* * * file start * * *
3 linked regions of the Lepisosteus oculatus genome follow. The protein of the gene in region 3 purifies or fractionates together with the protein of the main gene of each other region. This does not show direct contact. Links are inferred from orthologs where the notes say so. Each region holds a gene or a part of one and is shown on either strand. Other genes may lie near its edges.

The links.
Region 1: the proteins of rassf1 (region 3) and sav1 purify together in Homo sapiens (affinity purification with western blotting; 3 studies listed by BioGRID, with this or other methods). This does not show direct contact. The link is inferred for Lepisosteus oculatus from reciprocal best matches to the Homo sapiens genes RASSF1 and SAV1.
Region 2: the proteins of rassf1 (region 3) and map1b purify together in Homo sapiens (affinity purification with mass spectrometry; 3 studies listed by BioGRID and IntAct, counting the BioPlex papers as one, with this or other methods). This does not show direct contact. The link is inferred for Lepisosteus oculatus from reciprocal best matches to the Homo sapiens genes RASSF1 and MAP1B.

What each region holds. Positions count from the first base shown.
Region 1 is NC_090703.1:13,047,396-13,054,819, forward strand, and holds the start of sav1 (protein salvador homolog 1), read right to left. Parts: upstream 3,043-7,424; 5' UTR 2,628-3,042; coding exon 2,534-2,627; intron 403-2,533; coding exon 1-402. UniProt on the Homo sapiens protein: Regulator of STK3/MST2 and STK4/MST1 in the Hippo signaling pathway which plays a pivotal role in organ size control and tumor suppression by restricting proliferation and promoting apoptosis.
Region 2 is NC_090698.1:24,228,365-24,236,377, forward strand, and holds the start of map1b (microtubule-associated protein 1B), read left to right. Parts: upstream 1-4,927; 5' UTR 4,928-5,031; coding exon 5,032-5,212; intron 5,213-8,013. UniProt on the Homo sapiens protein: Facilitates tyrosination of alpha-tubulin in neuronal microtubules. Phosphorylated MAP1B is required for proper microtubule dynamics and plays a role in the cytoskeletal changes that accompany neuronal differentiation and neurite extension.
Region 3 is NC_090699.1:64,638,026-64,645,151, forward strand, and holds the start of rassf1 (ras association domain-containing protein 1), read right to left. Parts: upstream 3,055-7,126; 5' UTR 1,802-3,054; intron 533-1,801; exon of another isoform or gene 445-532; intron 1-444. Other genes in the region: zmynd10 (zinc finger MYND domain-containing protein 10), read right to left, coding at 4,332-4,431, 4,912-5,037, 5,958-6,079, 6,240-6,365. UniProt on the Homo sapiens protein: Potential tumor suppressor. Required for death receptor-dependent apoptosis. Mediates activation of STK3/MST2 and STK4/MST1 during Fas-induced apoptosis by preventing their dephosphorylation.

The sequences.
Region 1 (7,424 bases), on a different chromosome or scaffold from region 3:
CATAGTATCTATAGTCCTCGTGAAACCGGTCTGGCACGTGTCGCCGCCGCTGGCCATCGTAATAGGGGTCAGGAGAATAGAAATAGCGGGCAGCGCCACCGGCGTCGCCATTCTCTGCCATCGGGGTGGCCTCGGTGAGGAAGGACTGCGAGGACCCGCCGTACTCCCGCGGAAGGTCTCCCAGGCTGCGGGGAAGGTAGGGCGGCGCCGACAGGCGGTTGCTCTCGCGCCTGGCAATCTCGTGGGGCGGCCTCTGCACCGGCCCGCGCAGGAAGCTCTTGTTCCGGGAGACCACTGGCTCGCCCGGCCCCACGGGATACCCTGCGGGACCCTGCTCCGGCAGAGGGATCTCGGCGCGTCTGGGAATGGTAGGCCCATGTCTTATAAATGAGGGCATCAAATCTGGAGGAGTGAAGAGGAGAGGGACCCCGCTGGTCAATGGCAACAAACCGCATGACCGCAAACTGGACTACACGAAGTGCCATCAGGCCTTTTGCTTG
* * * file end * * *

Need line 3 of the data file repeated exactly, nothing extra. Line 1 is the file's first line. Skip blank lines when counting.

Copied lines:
Region 1: the proteins of rassf1 (region 3) and sav1 purify together in Homo sapiens (affinity purification with western blotting; 3 studies listed by BioGRID, with this or other methods). This does not show direct contact. The link is inferred for Lepisosteus oculatus from reciprocal best matches to the Homo sapiens genes RASSF1 and SAV1.